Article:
The state of the travel ban remains in flux this morning. After U.S. District Court Judge James Robart placed temporary restraining order on Trump’s executive order on Friday, the White House began fighting back. The first stage of that fight was to challenge the restraining order and seek to have a stay placed on it. Unfortunately for the President, that initial fight had to take place in the Ninth Circuit Court of Appeals. Given the history of that court it should probably come as no surprise that the request for an immediate stay was, for the moment, denied. (CNN)

A federal appeals court early Sunday morning denied the US government’s emergency request to resume President Donald Trump’s travel ban.

The Ninth Circuit Court of Appeals has asked for both sides to file legal briefs before the court makes its final decision after a federal judge halted the program on Friday.

What this means is that the ruling by US District Court Judge James Robart suspending the ban will remain in place — for now.

The US Justice Department filed an appeal just after midnight Sunday, asking to pause a sweeping decision from the judge that temporarily halted enforcement of several key provisions of President Trump’s executive order.

The court didn’t reject the request entirely. All that’s really happened thus far is an order for both side to produce legal briefs for further consideration by Monday. At that point… who knows? But it’s worth keeping in mind that we’re talking about the Ninth Circuit Court of Appeals here. Out of the entire national bench, the Ninth has the reputation of being far and away the most liberal. (Some Republicans have been looking at ideas to break up the court this year.) If Trump’s opponents had any hope of shutting him down in the appeals process, this court was absolutely their best bet.

The next step beyond that may prove to be more challenging for Trump’s detractors, however. Robert Barnes at Law Newz came out this weekend with an analysis of why Trump will most likely prevail in the end. He does so by comparing the decisions of two judges ruling on the case, one in Seattle (who went against the White House) and one in Boston who largely debunked the complaints.

Just a quick review of the two written orders can tell you which one is likely to win. The Boston judge cited a wide range of precedents for his decision in his detailed written order. The Seattle judge issued a short order devoid of almost any reference to any precedent, which is the “evidence” for lawyers on the law. Add in comments made by the Seattle judge verbally, and if any aspect of that is correct, the Seattle judge’s opinion will lose, and Trump’s position will win…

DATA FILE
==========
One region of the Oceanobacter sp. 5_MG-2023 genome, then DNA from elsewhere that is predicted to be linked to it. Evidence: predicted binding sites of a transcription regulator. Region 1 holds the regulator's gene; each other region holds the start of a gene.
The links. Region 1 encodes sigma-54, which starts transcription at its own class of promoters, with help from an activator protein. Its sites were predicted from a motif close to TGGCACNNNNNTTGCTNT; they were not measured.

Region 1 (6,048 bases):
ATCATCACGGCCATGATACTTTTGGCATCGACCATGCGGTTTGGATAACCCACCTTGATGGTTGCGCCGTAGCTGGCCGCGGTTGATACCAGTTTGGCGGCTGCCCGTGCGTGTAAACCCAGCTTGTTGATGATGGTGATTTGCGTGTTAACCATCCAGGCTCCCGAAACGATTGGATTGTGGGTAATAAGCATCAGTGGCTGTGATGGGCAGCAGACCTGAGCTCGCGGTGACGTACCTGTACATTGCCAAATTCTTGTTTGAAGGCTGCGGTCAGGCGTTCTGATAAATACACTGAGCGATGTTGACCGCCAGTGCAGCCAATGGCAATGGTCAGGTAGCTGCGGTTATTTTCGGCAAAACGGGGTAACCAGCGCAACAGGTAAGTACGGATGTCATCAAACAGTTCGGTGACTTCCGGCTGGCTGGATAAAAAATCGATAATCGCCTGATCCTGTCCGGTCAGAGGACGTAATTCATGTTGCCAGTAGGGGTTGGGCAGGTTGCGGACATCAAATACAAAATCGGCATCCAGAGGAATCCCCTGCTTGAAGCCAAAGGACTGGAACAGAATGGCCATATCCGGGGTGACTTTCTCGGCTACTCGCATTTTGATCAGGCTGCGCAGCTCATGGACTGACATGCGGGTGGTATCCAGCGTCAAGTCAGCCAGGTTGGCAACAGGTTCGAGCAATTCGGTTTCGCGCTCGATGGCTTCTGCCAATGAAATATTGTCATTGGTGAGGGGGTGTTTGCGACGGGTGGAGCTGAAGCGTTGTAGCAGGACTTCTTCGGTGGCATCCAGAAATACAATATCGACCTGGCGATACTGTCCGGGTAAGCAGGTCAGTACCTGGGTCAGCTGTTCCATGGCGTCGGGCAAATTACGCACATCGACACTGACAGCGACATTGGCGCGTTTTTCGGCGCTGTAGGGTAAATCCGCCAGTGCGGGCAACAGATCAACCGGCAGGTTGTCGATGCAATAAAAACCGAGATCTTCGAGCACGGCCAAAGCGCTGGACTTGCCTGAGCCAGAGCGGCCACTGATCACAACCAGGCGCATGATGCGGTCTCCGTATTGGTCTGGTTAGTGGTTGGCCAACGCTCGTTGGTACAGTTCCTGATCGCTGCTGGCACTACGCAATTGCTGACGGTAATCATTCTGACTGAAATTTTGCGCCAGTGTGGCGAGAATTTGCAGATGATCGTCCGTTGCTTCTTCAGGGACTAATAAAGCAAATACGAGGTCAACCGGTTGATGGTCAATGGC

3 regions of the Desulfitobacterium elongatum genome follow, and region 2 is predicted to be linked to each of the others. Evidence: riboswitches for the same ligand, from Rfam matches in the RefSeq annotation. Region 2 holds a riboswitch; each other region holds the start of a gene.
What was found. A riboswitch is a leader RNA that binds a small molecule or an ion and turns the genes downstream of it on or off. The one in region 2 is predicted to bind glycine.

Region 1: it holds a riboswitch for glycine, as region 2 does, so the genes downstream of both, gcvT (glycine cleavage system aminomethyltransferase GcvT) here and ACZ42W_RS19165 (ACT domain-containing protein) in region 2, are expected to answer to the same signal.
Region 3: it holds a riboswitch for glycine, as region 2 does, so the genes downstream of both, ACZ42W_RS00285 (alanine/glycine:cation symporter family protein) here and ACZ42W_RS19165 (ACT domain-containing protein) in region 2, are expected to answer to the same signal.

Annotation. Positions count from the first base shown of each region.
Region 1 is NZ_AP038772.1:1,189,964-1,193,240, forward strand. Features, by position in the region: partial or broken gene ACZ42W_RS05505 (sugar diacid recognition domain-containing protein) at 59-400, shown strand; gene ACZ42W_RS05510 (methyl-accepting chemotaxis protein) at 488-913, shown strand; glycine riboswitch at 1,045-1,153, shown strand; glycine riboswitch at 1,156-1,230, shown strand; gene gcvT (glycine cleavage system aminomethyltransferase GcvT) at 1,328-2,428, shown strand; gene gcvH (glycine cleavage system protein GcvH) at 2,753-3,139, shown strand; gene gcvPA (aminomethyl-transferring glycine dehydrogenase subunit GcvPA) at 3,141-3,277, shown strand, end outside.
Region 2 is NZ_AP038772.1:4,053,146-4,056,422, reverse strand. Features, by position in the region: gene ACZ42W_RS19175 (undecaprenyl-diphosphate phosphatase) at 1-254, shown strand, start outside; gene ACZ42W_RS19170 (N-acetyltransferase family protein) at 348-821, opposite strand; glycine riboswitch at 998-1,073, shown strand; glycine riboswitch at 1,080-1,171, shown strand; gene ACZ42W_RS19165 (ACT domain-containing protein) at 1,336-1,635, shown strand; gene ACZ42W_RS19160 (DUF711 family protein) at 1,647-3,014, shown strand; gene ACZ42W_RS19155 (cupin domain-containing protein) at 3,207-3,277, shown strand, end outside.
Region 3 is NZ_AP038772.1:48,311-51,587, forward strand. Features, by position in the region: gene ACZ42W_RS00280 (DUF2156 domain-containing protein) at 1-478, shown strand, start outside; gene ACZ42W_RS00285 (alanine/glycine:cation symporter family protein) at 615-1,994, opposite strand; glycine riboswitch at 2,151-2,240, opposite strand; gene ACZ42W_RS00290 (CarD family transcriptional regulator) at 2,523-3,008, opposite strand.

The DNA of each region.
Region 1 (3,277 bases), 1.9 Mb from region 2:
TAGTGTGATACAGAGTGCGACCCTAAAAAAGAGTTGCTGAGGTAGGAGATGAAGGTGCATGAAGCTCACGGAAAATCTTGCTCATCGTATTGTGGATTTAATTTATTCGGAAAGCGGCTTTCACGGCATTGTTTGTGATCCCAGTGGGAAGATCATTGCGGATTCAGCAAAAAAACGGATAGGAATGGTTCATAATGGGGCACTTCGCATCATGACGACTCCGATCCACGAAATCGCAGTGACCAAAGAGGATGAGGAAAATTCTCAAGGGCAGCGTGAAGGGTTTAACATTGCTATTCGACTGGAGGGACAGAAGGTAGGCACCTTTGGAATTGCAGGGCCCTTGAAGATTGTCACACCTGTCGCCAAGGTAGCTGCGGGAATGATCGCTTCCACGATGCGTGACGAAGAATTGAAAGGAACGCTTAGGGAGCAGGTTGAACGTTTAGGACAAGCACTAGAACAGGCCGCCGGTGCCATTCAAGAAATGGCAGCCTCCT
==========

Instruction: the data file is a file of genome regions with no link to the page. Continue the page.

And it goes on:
Both judges appeared to reject the position of many critics: both appeared to reject the position the First Amendment prohibits the order; both appeared to reject the position the Fifth Amendment prohibits the order; both appeared to reject the position that Congressional statutes prohibit the order. Both appeared to reject claims the order discriminated on the basis of speech or religion in any way that immigration law precludes or forbids. Instead, both agreed all that mattered is whether the laws had a “rational basis.”

The fact is that the courts are supposed to strip all the politicization and social hyperbole out of such procedures and rule on the law using historical precedent as a guideline. In that light we’re forced to acknowledge that this executive order deals with questions of both national security and immigration policy. In both of these areas, the judgement and conclusions of the President are given the benefit of the doubt in the vast majority of cases and the White House has traditionally been given broad discretion in terms of making policy. I think Robert Barnes covers a lot of the major points in terms of the details, but it would be a major reversal of historical precedent in terms of how such questions are handled if the Trump lost this one.

I’m not ruling it out because we’ve reached the point where even our courts seem to be infected by partisan political influence more than ever. But I still maintain hope (perhaps foolishly) that the executive branch is in charge of these questions as long as they remain within the boundaries of the law and the Constitution.